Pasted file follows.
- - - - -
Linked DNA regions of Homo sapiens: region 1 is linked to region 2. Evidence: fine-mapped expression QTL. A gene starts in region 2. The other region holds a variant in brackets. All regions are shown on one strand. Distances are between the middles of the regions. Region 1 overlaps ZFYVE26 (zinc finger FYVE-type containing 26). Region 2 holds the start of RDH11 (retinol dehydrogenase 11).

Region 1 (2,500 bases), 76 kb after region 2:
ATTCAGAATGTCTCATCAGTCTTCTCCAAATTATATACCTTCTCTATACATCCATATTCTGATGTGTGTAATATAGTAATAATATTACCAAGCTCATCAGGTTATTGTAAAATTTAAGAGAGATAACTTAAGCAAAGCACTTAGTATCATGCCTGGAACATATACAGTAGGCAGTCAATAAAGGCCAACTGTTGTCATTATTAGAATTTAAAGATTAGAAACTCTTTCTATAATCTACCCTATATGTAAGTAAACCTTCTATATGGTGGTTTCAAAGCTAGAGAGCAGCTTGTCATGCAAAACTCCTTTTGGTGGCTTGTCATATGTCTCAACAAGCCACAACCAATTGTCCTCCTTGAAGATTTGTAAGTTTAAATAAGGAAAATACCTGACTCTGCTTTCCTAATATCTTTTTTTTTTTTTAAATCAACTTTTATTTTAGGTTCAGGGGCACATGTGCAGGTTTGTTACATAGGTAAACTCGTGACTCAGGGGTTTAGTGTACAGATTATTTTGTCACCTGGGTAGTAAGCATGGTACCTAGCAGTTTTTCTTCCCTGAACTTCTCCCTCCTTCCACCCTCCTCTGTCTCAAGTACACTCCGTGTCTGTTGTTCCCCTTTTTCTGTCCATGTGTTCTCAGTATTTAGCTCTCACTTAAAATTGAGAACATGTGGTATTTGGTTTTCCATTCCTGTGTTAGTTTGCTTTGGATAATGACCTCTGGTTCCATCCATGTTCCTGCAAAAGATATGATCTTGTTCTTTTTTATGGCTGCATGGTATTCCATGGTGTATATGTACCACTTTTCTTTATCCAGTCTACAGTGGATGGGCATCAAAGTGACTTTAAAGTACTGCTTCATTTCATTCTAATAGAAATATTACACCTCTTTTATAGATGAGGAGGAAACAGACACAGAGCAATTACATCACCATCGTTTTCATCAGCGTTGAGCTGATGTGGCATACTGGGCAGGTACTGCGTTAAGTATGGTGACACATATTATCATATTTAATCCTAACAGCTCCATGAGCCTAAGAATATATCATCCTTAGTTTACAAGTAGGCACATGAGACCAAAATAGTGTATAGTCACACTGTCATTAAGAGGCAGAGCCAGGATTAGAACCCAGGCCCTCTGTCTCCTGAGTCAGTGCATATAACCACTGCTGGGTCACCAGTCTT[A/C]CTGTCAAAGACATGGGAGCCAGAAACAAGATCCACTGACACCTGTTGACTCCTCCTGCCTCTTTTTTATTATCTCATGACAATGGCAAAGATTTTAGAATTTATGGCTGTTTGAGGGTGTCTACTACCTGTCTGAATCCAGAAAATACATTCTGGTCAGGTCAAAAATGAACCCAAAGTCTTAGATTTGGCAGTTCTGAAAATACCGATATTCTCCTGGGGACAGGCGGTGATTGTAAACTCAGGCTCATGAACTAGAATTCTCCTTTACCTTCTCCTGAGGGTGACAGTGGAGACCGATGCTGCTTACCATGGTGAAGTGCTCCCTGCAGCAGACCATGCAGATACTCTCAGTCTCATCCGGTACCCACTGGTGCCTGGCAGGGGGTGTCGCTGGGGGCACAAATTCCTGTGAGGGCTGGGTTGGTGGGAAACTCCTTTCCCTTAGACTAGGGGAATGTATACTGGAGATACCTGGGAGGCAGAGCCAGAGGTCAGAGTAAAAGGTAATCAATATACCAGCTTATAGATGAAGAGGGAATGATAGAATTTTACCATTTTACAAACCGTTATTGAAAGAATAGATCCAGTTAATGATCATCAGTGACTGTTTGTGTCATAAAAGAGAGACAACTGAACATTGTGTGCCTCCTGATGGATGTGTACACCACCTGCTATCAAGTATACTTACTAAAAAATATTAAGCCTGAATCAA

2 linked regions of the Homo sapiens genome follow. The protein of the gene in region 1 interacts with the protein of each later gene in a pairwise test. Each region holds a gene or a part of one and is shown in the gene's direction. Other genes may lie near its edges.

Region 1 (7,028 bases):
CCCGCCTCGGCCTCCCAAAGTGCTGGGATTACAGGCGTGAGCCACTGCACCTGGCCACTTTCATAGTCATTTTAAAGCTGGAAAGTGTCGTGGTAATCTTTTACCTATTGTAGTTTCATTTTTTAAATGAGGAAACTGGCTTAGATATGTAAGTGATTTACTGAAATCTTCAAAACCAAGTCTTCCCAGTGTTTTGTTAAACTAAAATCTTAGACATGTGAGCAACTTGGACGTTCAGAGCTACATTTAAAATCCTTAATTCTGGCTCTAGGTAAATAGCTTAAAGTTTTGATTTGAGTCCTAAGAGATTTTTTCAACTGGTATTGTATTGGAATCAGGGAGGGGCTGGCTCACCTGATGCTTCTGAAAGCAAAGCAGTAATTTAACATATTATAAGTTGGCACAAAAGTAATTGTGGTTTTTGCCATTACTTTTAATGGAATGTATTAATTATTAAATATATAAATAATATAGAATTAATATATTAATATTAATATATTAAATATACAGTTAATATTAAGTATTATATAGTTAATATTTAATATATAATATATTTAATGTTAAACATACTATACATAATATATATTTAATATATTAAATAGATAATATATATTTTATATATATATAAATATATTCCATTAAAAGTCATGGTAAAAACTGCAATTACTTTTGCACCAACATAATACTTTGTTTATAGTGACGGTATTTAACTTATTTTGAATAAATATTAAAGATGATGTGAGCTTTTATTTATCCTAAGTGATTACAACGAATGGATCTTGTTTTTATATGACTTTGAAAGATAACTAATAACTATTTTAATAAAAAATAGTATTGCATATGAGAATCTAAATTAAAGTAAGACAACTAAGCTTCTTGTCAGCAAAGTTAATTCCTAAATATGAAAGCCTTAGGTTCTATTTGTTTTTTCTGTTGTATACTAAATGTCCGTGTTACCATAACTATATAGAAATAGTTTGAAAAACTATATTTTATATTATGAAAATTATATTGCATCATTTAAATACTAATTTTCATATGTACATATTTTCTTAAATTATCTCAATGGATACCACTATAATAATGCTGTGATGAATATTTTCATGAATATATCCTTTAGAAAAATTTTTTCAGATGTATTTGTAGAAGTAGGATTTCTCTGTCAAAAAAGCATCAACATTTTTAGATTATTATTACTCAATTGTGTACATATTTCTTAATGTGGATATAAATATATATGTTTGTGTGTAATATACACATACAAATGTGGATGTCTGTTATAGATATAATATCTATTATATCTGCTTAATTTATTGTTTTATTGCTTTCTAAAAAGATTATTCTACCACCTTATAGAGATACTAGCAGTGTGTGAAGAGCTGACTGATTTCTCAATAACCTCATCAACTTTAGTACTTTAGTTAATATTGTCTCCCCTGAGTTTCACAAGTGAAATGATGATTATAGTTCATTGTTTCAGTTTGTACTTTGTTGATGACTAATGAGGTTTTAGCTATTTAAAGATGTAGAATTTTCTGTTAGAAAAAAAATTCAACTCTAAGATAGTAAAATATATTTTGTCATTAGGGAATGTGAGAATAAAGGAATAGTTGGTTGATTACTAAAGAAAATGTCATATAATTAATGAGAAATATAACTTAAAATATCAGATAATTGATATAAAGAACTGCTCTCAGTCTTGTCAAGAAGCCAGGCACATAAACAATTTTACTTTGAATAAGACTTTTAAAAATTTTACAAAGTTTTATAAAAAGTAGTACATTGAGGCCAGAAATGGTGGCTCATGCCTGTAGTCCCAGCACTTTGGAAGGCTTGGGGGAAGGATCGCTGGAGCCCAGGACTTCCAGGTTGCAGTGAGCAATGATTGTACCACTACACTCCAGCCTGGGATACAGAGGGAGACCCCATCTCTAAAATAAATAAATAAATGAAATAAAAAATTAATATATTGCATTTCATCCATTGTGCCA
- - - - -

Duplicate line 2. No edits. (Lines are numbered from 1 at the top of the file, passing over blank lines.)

Region 1 (2,500 bases), 76 kb after region 2: